One reaches a stage in an ecological career when your “niche” becomes the office not the field and you are expected to focus your hard-earned experience on data that others have collected.  That means that I spend more time than I wish – even in the summer – staring at computer screens and writing reports – and far too little time engaging directly with nature.   Today’s post is the result of a Saturday’s excursion around some of the more enigmatic parts of the Yorkshire Dales National Park (the enigma being, basically, that we spent most of our time in Cumbria, not Yorkshire).

The photograph above shows a steam locomotive hauling a train along the Settle to Carlisle railway as it makes its way through Mallerstang, the upper part of the Eden Valley.   It is a beautiful little valley, hidden away from the main tourist drags and the sight of a steam train imparted a sense that we were somehow detached, albeit briefly, from the modern world.   The river channel itself lies amidst the ribbon of woodland in the valley bottom.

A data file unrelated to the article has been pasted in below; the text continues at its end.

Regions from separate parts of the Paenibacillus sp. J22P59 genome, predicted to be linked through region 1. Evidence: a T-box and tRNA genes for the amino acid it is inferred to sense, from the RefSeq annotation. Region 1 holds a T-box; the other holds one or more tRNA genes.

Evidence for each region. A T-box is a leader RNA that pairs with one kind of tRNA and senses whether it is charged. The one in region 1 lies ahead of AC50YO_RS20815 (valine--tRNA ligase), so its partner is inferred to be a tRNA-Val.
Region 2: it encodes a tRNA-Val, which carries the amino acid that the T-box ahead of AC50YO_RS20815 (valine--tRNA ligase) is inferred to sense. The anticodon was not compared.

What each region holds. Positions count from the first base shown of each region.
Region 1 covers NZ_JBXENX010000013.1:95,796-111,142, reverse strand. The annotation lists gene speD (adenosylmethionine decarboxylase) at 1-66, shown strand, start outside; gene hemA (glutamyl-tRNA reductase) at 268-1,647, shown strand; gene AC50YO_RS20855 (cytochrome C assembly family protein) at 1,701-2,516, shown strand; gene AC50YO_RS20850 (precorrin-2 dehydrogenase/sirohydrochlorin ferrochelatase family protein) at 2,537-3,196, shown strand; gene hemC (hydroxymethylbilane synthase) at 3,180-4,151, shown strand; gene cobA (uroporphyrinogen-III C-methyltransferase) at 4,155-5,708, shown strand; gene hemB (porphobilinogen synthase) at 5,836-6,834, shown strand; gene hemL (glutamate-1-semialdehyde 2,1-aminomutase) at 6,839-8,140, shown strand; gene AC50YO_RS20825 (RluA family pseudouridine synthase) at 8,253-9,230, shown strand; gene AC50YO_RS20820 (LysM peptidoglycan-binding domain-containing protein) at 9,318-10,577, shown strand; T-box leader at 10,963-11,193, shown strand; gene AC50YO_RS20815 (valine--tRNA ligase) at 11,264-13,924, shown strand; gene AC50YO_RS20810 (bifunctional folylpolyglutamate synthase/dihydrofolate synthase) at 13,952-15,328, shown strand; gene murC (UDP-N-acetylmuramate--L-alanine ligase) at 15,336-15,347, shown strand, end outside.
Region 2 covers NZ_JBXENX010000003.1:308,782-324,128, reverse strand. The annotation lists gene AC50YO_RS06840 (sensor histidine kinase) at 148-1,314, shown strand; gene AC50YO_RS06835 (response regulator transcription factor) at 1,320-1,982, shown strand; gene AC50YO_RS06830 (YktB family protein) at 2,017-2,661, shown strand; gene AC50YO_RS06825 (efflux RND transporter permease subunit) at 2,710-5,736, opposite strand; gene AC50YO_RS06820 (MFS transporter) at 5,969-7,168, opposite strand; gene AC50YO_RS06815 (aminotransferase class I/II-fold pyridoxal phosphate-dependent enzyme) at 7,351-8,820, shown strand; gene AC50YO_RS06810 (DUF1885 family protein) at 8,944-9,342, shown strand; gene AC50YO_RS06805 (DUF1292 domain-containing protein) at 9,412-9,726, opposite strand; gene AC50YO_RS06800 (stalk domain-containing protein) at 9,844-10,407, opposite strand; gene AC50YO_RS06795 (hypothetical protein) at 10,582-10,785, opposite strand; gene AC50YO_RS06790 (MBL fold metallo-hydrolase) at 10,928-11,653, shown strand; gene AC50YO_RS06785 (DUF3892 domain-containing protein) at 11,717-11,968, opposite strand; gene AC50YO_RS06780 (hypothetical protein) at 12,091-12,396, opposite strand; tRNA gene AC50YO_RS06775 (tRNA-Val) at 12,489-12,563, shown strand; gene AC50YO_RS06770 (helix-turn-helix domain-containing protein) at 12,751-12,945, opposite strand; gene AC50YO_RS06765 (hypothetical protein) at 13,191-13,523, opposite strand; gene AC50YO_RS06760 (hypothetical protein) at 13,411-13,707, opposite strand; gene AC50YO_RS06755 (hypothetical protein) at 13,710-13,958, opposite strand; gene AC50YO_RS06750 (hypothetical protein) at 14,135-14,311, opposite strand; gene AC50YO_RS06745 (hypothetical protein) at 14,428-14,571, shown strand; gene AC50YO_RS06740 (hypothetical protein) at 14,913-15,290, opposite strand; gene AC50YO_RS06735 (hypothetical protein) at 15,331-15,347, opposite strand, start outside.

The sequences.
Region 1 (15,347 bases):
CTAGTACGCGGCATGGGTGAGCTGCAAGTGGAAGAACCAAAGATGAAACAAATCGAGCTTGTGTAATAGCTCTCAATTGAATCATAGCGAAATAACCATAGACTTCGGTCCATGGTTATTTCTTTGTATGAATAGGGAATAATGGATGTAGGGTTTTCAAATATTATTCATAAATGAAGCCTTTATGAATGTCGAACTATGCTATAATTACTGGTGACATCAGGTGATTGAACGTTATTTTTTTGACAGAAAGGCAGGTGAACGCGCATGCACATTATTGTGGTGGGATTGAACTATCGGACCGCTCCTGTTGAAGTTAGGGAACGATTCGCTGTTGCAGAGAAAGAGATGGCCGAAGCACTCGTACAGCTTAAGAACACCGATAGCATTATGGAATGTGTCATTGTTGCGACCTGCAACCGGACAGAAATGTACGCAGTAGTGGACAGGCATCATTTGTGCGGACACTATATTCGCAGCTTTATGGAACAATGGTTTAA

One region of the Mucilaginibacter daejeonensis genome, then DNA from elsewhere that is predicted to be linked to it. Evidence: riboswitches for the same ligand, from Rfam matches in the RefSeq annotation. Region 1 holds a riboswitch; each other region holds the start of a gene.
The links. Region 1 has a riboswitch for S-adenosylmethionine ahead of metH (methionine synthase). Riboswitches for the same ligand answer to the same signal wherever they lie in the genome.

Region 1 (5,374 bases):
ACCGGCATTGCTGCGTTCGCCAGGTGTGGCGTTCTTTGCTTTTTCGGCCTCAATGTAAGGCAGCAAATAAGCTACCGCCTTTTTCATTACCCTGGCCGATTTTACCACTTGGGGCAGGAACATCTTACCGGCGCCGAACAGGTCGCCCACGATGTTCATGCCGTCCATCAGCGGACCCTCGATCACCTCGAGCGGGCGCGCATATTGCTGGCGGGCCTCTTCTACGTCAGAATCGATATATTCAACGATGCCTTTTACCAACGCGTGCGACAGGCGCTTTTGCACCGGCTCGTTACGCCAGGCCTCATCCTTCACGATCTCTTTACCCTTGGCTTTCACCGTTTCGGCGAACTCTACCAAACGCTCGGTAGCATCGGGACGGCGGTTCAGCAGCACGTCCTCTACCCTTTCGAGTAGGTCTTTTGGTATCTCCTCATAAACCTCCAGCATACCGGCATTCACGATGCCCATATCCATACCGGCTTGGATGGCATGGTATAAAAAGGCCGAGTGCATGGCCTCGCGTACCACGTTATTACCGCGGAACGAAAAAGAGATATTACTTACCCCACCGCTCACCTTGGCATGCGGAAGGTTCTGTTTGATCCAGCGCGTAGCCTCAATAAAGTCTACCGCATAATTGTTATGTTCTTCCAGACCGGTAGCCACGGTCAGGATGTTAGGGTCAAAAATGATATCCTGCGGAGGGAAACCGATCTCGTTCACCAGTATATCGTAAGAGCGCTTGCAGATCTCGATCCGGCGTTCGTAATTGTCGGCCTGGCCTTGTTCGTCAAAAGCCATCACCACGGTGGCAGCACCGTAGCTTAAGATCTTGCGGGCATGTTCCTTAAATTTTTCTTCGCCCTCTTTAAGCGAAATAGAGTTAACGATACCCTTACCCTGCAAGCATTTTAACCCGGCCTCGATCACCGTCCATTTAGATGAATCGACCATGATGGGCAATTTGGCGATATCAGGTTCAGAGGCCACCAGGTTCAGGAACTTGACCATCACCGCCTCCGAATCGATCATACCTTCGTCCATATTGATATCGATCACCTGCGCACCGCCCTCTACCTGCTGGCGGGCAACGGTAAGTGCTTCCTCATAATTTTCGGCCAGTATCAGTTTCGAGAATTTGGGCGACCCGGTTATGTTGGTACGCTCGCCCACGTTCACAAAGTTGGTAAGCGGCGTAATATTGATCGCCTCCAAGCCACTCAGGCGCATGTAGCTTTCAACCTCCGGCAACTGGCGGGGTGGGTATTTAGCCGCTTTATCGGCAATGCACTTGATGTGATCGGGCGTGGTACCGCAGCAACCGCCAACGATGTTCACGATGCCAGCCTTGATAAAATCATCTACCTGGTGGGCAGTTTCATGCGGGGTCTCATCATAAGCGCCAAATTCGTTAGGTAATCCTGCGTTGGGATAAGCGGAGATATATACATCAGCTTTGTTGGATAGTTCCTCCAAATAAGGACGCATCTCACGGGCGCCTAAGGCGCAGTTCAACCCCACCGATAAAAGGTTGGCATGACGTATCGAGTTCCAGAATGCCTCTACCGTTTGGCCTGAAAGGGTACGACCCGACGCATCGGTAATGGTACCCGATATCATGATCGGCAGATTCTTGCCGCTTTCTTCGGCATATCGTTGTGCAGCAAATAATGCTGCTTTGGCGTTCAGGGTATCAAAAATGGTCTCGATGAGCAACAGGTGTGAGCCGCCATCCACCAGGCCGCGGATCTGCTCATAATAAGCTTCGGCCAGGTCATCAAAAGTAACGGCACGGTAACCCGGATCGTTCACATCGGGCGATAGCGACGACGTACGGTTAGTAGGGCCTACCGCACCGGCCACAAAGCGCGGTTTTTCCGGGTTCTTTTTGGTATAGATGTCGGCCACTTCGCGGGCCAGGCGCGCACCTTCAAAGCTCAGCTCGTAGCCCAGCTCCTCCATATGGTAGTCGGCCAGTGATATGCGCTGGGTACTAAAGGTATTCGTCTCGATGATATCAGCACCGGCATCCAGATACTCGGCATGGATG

The River Eden in Mallerstang (SD 778 985) with (right) a large pebble with a Cyanobacterial film.

Curious to see what kind of life thrives in such a heavily shaded stream, I hopped over a fence, pushed through some bankside vegetation, crouched down and lent out as far as possible to grab a few of the stones from the streambed.   As I would have expected in a stream in such a location, the slippery film on the stone surface was thin (this is the time of year when the algae and other microbes can barely grow fast enough to keep up with the voracious appetites of the invertebrates that inhabit the crevices among the rocks) but, when I held it up to the light, there was a distinct greenish tinge that piqued my curiosity.